Arthur Stanley Jefferson, better known as Stan Laurel, was an English comic actor, writer and film director, famous as the first half of the comedy double-act Laurel and Hardy. His career stretched from the silent films of the early 20th century until after World War II.
Stan Laurel was born in his grandparents’ house on 16 June 1890 at 3 Argyle Street, Ulverston in the Furness region of Lancashire, England. His parents, Arthur and Madge Jefferson, were both active in the theatre and always very busy. But Stan’s home life in Bishop Auckland, County Durham was still a happy one. In his early years, he spent much time living with his grandmother Sarah Metcalfe. He attended school at the King James I Grammar School, Bishop Auckland and The King’s School, Tynemouth, for a while he attended Rutherglen Academy. His father managed a number of different theatres ? one of which being the long demolished Eden Theatre in Bishop Auckland. Stan had a natural affinity for the theatre, with his first professional performance on stage being at the Britannia Panopticon in Glasgow, Scotland, at the age of 16.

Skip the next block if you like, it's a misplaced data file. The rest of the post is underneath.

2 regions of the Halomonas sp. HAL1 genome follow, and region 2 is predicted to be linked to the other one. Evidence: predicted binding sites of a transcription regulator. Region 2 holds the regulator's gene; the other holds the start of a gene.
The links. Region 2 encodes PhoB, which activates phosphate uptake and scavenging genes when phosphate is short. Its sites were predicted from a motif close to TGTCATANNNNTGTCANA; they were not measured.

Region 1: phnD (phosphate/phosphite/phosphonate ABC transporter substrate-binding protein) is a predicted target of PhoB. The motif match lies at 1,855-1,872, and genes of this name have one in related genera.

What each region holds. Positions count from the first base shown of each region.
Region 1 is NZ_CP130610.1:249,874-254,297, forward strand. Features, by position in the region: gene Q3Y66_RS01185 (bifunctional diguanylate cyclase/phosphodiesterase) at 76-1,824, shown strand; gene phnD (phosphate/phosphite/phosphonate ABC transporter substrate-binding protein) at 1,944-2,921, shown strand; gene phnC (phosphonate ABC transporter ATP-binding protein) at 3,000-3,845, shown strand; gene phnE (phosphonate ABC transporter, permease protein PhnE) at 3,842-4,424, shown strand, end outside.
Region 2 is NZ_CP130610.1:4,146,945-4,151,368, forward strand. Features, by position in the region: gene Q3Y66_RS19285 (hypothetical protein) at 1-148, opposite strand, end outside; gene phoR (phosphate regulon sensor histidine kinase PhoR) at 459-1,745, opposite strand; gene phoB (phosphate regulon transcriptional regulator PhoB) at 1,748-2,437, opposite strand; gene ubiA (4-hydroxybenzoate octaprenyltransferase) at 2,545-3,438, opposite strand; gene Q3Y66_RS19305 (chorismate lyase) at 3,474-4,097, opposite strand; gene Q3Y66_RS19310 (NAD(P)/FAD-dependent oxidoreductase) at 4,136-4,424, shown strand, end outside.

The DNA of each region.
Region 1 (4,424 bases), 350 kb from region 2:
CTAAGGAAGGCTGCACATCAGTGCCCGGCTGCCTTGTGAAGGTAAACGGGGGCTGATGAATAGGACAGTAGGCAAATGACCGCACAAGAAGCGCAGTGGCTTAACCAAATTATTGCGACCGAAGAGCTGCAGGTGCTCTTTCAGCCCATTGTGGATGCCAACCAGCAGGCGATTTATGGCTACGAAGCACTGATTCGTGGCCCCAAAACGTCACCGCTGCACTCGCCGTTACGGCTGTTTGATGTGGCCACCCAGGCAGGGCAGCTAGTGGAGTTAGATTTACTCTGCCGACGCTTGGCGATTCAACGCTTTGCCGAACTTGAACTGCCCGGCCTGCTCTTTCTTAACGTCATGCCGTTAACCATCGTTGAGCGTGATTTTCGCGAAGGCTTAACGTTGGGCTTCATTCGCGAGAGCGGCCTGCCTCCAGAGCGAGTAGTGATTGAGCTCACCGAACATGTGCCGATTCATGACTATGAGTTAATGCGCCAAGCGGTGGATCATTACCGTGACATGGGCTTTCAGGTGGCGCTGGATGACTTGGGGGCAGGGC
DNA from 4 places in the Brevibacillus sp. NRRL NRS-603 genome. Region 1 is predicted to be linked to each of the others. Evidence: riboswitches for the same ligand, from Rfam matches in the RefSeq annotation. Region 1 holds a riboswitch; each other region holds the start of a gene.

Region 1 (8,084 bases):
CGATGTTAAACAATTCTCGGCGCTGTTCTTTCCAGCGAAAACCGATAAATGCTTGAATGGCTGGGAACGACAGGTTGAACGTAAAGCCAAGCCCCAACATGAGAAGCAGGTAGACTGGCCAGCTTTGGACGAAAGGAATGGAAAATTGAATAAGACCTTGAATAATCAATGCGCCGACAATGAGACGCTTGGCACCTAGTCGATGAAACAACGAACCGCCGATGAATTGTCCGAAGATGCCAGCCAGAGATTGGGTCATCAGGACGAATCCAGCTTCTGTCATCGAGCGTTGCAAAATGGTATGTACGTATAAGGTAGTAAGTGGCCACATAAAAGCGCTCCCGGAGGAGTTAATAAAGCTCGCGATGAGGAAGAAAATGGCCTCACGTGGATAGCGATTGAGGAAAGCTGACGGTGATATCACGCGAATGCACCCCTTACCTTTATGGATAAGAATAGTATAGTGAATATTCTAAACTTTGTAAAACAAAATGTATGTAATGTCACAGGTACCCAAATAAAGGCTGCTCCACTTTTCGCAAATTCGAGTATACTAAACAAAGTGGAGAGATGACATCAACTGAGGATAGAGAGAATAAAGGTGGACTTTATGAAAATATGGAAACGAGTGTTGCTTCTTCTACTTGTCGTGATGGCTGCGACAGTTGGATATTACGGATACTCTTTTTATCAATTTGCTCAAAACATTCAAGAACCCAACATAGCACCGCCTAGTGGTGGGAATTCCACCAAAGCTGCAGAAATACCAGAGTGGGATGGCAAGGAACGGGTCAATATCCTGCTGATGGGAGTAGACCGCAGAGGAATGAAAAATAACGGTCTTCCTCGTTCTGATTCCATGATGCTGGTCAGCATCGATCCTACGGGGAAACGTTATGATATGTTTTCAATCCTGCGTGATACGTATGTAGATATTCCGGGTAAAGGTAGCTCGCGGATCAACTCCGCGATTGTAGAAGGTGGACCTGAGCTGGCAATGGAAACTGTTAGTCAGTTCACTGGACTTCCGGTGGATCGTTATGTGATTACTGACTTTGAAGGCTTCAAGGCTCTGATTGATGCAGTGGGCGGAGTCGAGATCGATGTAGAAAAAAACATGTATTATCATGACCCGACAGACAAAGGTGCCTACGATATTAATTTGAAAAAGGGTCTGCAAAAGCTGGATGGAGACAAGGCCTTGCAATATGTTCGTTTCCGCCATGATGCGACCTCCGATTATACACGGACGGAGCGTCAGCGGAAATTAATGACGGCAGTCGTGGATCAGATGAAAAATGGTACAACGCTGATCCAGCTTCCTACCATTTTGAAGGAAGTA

In 1910, he joined Fred Karno’s troupe of actors, which also included a young Charlie Chaplin. For some time, Stan acted as Chaplin’s understudy. The Karno troupe toured America, and brought both Chaplin and Laurel to the United States for the first time. From 1916 to 1918, he teamed up with Alice and Baldwin Cooke, who became lifelong friends. Amongst other performers, Laurel worked briefly alongside Oliver Hardy in a silent film short The Lucky Dog. This was before the two became a team.